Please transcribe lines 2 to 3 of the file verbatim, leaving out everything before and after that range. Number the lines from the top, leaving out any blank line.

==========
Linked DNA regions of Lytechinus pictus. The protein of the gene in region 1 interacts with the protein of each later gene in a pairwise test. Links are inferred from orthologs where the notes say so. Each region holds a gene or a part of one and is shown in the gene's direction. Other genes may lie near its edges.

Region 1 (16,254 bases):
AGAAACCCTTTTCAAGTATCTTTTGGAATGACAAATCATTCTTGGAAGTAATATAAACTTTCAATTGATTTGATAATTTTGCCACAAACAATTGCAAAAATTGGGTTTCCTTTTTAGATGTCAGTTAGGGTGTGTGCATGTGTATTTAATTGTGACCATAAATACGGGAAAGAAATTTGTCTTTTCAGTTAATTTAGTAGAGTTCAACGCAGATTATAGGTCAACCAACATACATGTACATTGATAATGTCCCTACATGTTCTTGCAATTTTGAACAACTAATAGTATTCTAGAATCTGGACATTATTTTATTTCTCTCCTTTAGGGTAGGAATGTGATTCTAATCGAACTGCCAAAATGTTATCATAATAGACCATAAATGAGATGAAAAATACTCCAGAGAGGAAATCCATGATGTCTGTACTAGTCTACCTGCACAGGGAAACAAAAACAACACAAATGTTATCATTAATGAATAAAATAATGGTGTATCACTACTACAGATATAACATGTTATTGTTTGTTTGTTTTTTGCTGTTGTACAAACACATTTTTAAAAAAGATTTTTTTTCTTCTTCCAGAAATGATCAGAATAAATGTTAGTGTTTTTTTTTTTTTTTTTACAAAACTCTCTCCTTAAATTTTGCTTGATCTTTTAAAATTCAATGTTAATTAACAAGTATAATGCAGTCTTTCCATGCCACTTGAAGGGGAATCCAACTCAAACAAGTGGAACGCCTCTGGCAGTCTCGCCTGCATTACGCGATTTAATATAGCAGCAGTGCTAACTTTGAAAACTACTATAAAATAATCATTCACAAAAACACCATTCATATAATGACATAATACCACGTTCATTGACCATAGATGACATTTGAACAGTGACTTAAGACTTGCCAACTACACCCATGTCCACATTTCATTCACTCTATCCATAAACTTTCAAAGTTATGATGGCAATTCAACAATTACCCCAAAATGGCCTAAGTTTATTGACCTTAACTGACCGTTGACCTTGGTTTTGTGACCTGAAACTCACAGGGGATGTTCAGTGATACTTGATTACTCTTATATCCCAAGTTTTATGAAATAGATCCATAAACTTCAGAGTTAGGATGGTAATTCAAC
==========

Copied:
Region 1 (16,254 bases):
AGAAACCCTTTTCAAGTATCTTTTGGAATGACAAATCATTCTTGGAAGTAATATAAACTTTCAATTGATTTGATAATTTTGCCACAAACAATTGCAAAAATTGGGTTTCCTTTTTAGATGTCAGTTAGGGTGTGTGCATGTGTATTTAATTGTGACCATAAATACGGGAAAGAAATTTGTCTTTTCAGTTAATTTAGTAGAGTTCAACGCAGATTATAGGTCAACCAACATACATGTACATTGATAATGTCCCTACATGTTCTTGCAATTTTGAACAACTAATAGTATTCTAGAATCTGGACATTATTTTATTTCTCTCCTTTAGGGTAGGAATGTGATTCTAATCGAACTGCCAAAATGTTATCATAATAGACCATAAATGAGATGAAAAATACTCCAGAGAGGAAATCCATGATGTCTGTACTAGTCTACCTGCACAGGGAAACAAAAACAACACAAATGTTATCATTAATGAATAAAATAATGGTGTATCACTACTACAGATATAACATGTTATTGTTTGTTTGTTTTTTGCTGTTGTACAAACACATTTTTAAAAAAGATTTTTTTTCTTCTTCCAGAAATGATCAGAATAAATGTTAGTGTTTTTTTTTTTTTTTTTACAAAACTCTCTCCTTAAATTTTGCTTGATCTTTTAAAATTCAATGTTAATTAACAAGTATAATGCAGTCTTTCCATGCCACTTGAAGGGGAATCCAACTCAAACAAGTGGAACGCCTCTGGCAGTCTCGCCTGCATTACGCGATTTAATATAGCAGCAGTGCTAACTTTGAAAACTACTATAAAATAATCATTCACAAAAACACCATTCATATAATGACATAATACCACGTTCATTGACCATAGATGACATTTGAACAGTGACTTAAGACTTGCCAACTACACCCATGTCCACATTTCATTCACTCTATCCATAAACTTTCAAAGTTATGATGGCAATTCAACAATTACCCCAAAATGGCCTAAGTTTATTGACCTTAACTGACCGTTGACCTTGGTTTTGTGACCTGAAACTCACAGGGGATGTTCAGTGATACTTGATTACTCTTATATCCCAAGTTTTATGAAATAGATCCATAAACTTCAGAGTTAGGATGGTAATTCAAC